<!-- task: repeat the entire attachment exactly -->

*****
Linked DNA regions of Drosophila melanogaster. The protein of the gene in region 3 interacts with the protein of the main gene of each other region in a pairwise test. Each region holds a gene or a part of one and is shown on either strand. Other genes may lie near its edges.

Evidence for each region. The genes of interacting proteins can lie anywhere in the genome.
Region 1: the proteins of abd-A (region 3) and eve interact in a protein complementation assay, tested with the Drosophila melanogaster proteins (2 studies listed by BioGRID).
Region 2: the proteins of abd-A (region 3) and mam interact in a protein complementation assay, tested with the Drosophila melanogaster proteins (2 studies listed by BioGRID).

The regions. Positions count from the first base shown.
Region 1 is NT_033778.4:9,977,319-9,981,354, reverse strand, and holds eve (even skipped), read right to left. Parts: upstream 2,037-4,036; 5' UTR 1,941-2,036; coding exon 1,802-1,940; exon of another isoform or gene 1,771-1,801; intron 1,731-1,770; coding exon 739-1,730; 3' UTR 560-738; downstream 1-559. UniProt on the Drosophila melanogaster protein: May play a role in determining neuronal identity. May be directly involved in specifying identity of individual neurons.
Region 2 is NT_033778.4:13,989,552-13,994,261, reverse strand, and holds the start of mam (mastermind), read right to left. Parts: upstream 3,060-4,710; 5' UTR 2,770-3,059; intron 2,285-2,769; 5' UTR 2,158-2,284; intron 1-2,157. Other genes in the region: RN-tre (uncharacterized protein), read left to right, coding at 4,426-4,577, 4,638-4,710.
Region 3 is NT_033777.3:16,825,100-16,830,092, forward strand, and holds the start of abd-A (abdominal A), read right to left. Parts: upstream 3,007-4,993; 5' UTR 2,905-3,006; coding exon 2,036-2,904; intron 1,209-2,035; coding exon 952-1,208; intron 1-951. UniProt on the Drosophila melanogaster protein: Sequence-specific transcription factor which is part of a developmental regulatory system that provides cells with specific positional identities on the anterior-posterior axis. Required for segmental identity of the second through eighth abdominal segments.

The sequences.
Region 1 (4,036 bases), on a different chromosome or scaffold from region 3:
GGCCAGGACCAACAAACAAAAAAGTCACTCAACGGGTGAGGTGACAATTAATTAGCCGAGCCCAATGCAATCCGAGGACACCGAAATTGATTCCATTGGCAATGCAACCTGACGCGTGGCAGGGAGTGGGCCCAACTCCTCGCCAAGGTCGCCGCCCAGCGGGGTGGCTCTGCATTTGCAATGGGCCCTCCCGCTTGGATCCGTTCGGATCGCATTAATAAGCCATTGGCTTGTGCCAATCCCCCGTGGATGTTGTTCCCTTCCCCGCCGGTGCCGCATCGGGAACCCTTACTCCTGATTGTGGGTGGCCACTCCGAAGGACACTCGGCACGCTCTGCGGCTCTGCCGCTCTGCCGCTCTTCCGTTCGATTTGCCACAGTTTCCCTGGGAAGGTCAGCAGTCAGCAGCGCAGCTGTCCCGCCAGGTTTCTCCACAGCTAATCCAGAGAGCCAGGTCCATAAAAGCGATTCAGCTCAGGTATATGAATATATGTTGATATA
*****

Linked DNA regions of Drosophila melanogaster. The protein of the gene in region 3 interacts with the protein of the main gene of each other region in a pairwise test. Each region holds a gene or a part of one and is shown on either strand. Other genes may lie near its edges.

Evidence for each region. The genes of interacting proteins can lie anywhere in the genome.
Region 1: the proteins of abd-A (region 3) and eve interact in a protein complementation assay, tested with the Drosophila melanogaster proteins (2 studies listed by BioGRID).
Region 2: the proteins of abd-A (region 3) and mam interact in a protein complementation assay, tested with the Drosophila melanogaster proteins (2 studies listed by BioGRID).

The regions. Positions count from the first base shown.
Region 1 is NT_033778.4:9,977,319-9,981,354, reverse strand, and holds eve (even skipped), read right to left. Parts: upstream 2,037-4,036; 5' UTR 1,941-2,036; coding exon 1,802-1,940; exon of another isoform or gene 1,771-1,801; intron 1,731-1,770; coding exon 739-1,730; 3' UTR 560-738; downstream 1-559. UniProt on the Drosophila melanogaster protein: May play a role in determining neuronal identity. May be directly involved in specifying identity of individual neurons.
Region 2 is NT_033778.4:13,989,552-13,994,261, reverse strand, and holds the start of mam (mastermind), read right to left. Parts: upstream 3,060-4,710; 5' UTR 2,770-3,059; intron 2,285-2,769; 5' UTR 2,158-2,284; intron 1-2,157. Other genes in the region: RN-tre (uncharacterized protein), read left to right, coding at 4,426-4,577, 4,638-4,710.
Region 3 is NT_033777.3:16,825,100-16,830,092, forward strand, and holds the start of abd-A (abdominal A), read right to left. Parts: upstream 3,007-4,993; 5' UTR 2,905-3,006; coding exon 2,036-2,904; intron 1,209-2,035; coding exon 952-1,208; intron 1-951. UniProt on the Drosophila melanogaster protein: Sequence-specific transcription factor which is part of a developmental regulatory system that provides cells with specific positional identities on the anterior-posterior axis. Required for segmental identity of the second through eighth abdominal segments.

The sequences.
Region 1 (4,036 bases), on a different chromosome or scaffold from region 3:
GGCCAGGACCAACAAACAAAAAAGTCACTCAACGGGTGAGGTGACAATTAATTAGCCGAGCCCAATGCAATCCGAGGACACCGAAATTGATTCCATTGGCAATGCAACCTGACGCGTGGCAGGGAGTGGGCCCAACTCCTCGCCAAGGTCGCCGCCCAGCGGGGTGGCTCTGCATTTGCAATGGGCCCTCCCGCTTGGATCCGTTCGGATCGCATTAATAAGCCATTGGCTTGTGCCAATCCCCCGTGGATGTTGTTCCCTTCCCCGCCGGTGCCGCATCGGGAACCCTTACTCCTGATTGTGGGTGGCCACTCCGAAGGACACTCGGCACGCTCTGCGGCTCTGCCGCTCTGCCGCTCTTCCGTTCGATTTGCCACAGTTTCCCTGGGAAGGTCAGCAGTCAGCAGCGCAGCTGTCCCGCCAGGTTTCTCCACAGCTAATCCAGAGAGCCAGGTCCATAAAAGCGATTCAGCTCAGGTATATGAATATATGTTGATATA